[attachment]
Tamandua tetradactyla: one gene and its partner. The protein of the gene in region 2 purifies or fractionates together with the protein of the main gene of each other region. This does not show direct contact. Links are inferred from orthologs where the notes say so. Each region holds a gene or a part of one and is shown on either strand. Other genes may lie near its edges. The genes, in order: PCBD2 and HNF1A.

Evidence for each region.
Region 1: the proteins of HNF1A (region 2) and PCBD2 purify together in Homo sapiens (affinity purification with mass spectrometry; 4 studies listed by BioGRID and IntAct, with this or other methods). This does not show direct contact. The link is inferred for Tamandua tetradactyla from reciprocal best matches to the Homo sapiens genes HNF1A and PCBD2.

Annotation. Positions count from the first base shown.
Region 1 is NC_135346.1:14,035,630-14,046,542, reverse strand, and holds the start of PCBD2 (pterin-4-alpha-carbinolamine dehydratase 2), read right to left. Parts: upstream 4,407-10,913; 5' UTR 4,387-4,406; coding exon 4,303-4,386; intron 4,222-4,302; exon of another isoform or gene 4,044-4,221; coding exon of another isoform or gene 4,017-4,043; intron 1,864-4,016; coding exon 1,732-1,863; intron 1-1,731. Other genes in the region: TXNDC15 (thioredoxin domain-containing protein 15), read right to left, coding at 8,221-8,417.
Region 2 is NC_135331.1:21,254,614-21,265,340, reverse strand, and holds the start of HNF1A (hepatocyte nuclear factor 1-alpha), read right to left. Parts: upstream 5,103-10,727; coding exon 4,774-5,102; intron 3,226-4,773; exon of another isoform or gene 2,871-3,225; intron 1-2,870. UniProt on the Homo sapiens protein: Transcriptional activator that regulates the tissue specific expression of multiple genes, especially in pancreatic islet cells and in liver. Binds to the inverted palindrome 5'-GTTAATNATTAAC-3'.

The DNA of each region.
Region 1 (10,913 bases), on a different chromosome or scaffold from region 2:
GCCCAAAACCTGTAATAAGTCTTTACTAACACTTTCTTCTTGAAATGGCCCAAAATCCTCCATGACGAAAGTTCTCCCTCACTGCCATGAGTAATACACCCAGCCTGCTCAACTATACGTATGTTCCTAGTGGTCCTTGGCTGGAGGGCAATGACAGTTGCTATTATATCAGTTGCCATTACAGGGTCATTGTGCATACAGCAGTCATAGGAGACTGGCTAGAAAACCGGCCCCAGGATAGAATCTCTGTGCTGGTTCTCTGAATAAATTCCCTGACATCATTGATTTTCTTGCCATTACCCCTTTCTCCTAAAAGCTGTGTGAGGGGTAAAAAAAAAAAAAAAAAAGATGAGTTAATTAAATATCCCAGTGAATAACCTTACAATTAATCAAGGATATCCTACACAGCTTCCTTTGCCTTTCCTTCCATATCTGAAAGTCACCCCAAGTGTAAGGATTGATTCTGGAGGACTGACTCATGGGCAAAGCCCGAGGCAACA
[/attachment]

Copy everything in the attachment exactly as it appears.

Tamandua tetradactyla: one gene and its partner. The protein of the gene in region 2 purifies or fractionates together with the protein of the main gene of each other region. This does not show direct contact. Links are inferred from orthologs where the notes say so. Each region holds a gene or a part of one and is shown on either strand. Other genes may lie near its edges. The genes, in order: PCBD2 and HNF1A.

Evidence for each region.
Region 1: the proteins of HNF1A (region 2) and PCBD2 purify together in Homo sapiens (affinity purification with mass spectrometry; 4 studies listed by BioGRID and IntAct, with this or other methods). This does not show direct contact. The link is inferred for Tamandua tetradactyla from reciprocal best matches to the Homo sapiens genes HNF1A and PCBD2.

Annotation. Positions count from the first base shown.
Region 1 is NC_135346.1:14,035,630-14,046,542, reverse strand, and holds the start of PCBD2 (pterin-4-alpha-carbinolamine dehydratase 2), read right to left. Parts: upstream 4,407-10,913; 5' UTR 4,387-4,406; coding exon 4,303-4,386; intron 4,222-4,302; exon of another isoform or gene 4,044-4,221; coding exon of another isoform or gene 4,017-4,043; intron 1,864-4,016; coding exon 1,732-1,863; intron 1-1,731. Other genes in the region: TXNDC15 (thioredoxin domain-containing protein 15), read right to left, coding at 8,221-8,417.
Region 2 is NC_135331.1:21,254,614-21,265,340, reverse strand, and holds the start of HNF1A (hepatocyte nuclear factor 1-alpha), read right to left. Parts: upstream 5,103-10,727; coding exon 4,774-5,102; intron 3,226-4,773; exon of another isoform or gene 2,871-3,225; intron 1-2,870. UniProt on the Homo sapiens protein: Transcriptional activator that regulates the tissue specific expression of multiple genes, especially in pancreatic islet cells and in liver. Binds to the inverted palindrome 5'-GTTAATNATTAAC-3'.

The DNA of each region.
Region 1 (10,913 bases), on a different chromosome or scaffold from region 2:
GCCCAAAACCTGTAATAAGTCTTTACTAACACTTTCTTCTTGAAATGGCCCAAAATCCTCCATGACGAAAGTTCTCCCTCACTGCCATGAGTAATACACCCAGCCTGCTCAACTATACGTATGTTCCTAGTGGTCCTTGGCTGGAGGGCAATGACAGTTGCTATTATATCAGTTGCCATTACAGGGTCATTGTGCATACAGCAGTCATAGGAGACTGGCTAGAAAACCGGCCCCAGGATAGAATCTCTGTGCTGGTTCTCTGAATAAATTCCCTGACATCATTGATTTTCTTGCCATTACCCCTTTCTCCTAAAAGCTGTGTGAGGGGTAAAAAAAAAAAAAAAAAAGATGAGTTAATTAAATATCCCAGTGAATAACCTTACAATTAATCAAGGATATCCTACACAGCTTCCTTTGCCTTTCCTTCCATATCTGAAAGTCACCCCAAGTGTAAGGATTGATTCTGGAGGACTGACTCATGGGCAAAGCCCGAGGCAACA